- $20 million to support the state’s psychiatric hospitals so that Michiganders in need of mental health services have improved access and care
- $2.5 million to provide first responders with the mental health services they need, including treatment for post-traumatic stress disorder
Help with Basic Needs
- $14.3 million in grants to expand broadband internet access to underserved communities
- $24 million to support disaster response needs to communities impacted by recent flooding
- $4.2 million will be provided to begin implementing the pre-trial incarceration task force recommendation for crisis intervention and de-escalation training through the Michigan Coalition on law Enforcement Standards (MCOLES), helping ensure law enforcement officers have the training and education they need to intervene successfully
Supporting Michigan Workers
- $40 million for increased wages for direct care workers
- $3 million to expand the Skilled Trades Pre-Apprenticeship Program to recruit and prepare those pursuing careers in skilled trades
- A total of $28.7 million will be provided for the Going Pro program to support job training grants for businesses to support training for current and new employees in high-demand, skilled trades industries
Preserving Our Environment
- $600K for grants to education and conservation on Michigan’s watersheds
- $600K to support the efforts to clean up the ‘green ooze’ in the closed Electro Plating Services building
- $1 million for low-interest energy efficiency project loans
- $5 million that will draw down significantly more in federal funding for the Conservation Reserve Enhancement Program to reduce runoff of contaminants into Lake Erie and other watersheds
The Census Bureau’s ability to collect data from households has been greatly impacted by the COVID-19 pandemic, especially their ability to go door-to-door as they have in the past. The mission of the census is to ensure every single person is counted, so it’s only logical that we provide the time necessary to accomplish that goal. Unfortunately, Trump is either disinterested in ensuring everyone is counted or is actively attempting to exclude people. This has been far from a normal year and we have had to develop creative solutions to many problems. The census is no different.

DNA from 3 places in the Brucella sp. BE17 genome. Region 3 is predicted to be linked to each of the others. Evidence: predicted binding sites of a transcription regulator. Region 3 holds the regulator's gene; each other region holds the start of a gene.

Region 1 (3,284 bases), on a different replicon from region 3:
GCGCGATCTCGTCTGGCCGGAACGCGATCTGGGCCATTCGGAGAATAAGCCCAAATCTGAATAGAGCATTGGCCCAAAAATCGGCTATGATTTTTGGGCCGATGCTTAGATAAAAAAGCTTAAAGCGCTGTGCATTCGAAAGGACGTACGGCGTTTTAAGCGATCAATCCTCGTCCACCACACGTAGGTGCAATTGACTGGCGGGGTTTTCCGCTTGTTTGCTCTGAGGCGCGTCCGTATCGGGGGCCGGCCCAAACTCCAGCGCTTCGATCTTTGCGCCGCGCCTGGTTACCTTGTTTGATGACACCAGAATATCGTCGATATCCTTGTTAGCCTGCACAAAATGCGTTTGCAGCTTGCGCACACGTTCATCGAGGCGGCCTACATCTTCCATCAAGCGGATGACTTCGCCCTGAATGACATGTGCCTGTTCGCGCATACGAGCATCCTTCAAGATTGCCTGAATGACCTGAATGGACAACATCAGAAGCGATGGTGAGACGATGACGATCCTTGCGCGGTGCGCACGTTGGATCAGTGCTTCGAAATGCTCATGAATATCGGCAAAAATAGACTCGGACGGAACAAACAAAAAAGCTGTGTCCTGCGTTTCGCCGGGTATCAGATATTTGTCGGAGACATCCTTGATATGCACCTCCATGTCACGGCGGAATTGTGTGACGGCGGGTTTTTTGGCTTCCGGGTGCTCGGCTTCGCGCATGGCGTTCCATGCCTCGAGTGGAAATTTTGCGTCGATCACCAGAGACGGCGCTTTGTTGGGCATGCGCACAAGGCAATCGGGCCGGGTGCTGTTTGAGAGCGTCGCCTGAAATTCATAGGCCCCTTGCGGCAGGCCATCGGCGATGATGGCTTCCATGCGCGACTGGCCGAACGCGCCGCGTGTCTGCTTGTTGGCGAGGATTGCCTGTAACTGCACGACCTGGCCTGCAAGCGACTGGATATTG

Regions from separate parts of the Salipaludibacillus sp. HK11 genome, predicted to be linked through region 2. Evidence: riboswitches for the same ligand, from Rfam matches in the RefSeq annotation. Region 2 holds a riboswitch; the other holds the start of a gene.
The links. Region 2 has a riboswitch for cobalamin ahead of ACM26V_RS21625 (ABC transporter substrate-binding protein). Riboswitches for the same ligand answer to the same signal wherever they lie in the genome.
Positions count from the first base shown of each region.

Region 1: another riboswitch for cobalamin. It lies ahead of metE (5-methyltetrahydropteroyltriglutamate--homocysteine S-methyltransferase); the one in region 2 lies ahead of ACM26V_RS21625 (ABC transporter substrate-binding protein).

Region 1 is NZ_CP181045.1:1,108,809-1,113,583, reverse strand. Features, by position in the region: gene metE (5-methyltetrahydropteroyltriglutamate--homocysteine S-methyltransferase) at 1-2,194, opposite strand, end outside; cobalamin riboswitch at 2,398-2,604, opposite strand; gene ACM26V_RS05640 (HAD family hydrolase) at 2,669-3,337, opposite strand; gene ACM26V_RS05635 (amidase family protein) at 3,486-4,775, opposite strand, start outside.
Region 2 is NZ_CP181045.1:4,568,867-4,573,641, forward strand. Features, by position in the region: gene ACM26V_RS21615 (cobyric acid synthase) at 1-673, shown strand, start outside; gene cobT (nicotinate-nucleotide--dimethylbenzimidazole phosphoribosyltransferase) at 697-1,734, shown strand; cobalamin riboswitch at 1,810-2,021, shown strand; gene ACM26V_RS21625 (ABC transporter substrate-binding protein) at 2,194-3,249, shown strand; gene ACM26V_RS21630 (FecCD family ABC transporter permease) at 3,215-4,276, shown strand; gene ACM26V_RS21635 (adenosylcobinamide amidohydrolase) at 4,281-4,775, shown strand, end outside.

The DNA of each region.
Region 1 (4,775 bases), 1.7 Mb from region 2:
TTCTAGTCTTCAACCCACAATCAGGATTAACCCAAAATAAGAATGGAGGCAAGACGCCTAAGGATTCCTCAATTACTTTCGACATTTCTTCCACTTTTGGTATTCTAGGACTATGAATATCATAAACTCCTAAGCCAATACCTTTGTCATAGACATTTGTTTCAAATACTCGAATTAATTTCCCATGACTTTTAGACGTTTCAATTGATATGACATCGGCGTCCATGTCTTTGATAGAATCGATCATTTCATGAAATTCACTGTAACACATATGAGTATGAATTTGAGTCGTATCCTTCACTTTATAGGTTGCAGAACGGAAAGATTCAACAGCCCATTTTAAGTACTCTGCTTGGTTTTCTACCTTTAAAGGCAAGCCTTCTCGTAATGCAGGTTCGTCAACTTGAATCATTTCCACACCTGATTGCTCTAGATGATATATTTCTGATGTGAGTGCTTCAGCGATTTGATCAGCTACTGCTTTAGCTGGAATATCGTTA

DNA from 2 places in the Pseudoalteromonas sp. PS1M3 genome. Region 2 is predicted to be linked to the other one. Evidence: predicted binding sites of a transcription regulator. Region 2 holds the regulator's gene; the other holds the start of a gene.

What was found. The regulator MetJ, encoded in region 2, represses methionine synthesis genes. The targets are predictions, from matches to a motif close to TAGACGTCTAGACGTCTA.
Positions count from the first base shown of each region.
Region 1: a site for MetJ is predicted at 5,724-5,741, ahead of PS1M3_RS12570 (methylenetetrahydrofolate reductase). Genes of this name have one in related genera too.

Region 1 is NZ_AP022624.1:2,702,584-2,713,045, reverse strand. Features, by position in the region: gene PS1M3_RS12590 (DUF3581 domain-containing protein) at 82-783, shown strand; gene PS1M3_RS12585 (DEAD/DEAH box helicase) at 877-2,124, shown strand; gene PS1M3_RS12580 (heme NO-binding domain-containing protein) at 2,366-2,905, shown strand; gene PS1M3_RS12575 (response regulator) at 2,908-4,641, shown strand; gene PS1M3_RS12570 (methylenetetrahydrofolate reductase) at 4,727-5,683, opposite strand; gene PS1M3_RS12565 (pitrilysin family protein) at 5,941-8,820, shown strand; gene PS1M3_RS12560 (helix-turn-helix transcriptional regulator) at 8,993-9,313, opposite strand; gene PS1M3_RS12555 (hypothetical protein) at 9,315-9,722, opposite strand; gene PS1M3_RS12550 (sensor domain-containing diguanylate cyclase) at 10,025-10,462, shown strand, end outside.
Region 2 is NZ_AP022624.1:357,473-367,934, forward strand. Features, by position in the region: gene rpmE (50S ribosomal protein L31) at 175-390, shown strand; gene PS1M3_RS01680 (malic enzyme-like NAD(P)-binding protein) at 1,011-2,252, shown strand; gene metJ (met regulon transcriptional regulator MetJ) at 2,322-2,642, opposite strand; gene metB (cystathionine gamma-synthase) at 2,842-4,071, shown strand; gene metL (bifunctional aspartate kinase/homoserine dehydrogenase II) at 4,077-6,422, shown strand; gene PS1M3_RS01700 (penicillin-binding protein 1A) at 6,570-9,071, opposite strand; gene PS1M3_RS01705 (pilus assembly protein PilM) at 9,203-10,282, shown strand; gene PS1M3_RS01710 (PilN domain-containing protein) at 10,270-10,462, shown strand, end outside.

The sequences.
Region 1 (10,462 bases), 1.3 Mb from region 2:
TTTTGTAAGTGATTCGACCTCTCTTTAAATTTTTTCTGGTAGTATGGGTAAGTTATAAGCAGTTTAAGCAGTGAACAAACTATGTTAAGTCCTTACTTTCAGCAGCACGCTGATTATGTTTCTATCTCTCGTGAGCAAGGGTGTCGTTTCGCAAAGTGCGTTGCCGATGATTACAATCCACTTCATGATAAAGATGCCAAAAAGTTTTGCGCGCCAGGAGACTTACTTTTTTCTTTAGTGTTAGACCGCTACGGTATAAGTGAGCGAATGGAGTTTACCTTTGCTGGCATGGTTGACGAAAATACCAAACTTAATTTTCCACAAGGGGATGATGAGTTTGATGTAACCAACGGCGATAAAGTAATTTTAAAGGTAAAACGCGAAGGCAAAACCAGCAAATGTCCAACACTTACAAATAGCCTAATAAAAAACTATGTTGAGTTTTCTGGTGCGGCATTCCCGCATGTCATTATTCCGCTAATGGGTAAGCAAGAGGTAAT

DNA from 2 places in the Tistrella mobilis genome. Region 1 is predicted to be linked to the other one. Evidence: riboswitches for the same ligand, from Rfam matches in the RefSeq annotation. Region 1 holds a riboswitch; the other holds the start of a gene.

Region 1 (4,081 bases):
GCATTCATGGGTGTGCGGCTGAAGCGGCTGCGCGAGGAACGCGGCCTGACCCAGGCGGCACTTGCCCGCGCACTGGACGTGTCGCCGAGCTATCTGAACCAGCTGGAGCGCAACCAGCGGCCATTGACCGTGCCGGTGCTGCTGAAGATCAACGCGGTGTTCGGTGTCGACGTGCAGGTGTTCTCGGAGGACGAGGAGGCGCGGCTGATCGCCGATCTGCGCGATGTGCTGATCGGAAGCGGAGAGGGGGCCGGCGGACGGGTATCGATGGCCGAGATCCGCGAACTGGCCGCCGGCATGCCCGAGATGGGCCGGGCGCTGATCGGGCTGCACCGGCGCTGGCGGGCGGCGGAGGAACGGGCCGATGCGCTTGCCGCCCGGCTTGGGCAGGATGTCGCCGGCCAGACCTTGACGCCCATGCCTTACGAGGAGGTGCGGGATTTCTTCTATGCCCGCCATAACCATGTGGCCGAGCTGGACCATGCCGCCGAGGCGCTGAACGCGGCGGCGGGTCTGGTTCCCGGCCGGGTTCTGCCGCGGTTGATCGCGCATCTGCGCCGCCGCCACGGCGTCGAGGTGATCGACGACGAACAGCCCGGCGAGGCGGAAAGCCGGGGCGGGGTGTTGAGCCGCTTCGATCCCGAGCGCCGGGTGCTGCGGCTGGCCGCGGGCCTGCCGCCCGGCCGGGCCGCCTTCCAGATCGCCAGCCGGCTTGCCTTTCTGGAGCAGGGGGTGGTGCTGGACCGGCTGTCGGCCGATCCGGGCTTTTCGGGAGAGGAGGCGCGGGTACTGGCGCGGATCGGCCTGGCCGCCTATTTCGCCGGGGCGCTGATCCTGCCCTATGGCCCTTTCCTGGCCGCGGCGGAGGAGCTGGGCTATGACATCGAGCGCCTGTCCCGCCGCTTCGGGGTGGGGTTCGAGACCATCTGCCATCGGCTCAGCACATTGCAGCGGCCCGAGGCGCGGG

I recently introduced House Resolution 304 to urge the restoration of an extended deadline for census data collection, which the Trump Administration is attempting to shorten. The extended deadline is intended to make up for time lost when stay-at-home orders were in effect. My colleagues and I have launched an aggressive public awareness campaign to ensure everyone completes the census on time.
This Spring, the Census Bureau extended data collection until Oct. 31 to compensate for time lost during stay-at-home orders due to the COVID-19 pandemic. However, in August the Trump Administration abruptly changed their opinion on the deadline extension and announced that data collection would cease a month early on Sept. 30. HR 304 would oppose that deadline and urge the federal government to honor its commitment to extend data collection until Oct. 31.
A judge recently issued an injunction to extend the window for data collection, but continued litigation offers no assurances that this decision will hold.
Prescription Drug Reform
This summer I introduced House Bill 5943 as part of a bipartisan package to increase transparency and lower prescription drug costs for all Michiganders. This legislation was recently approved by the House Committee on Health Policy and now awaits a hearing in the House Committee on Ways and Means. Among other things, this package would: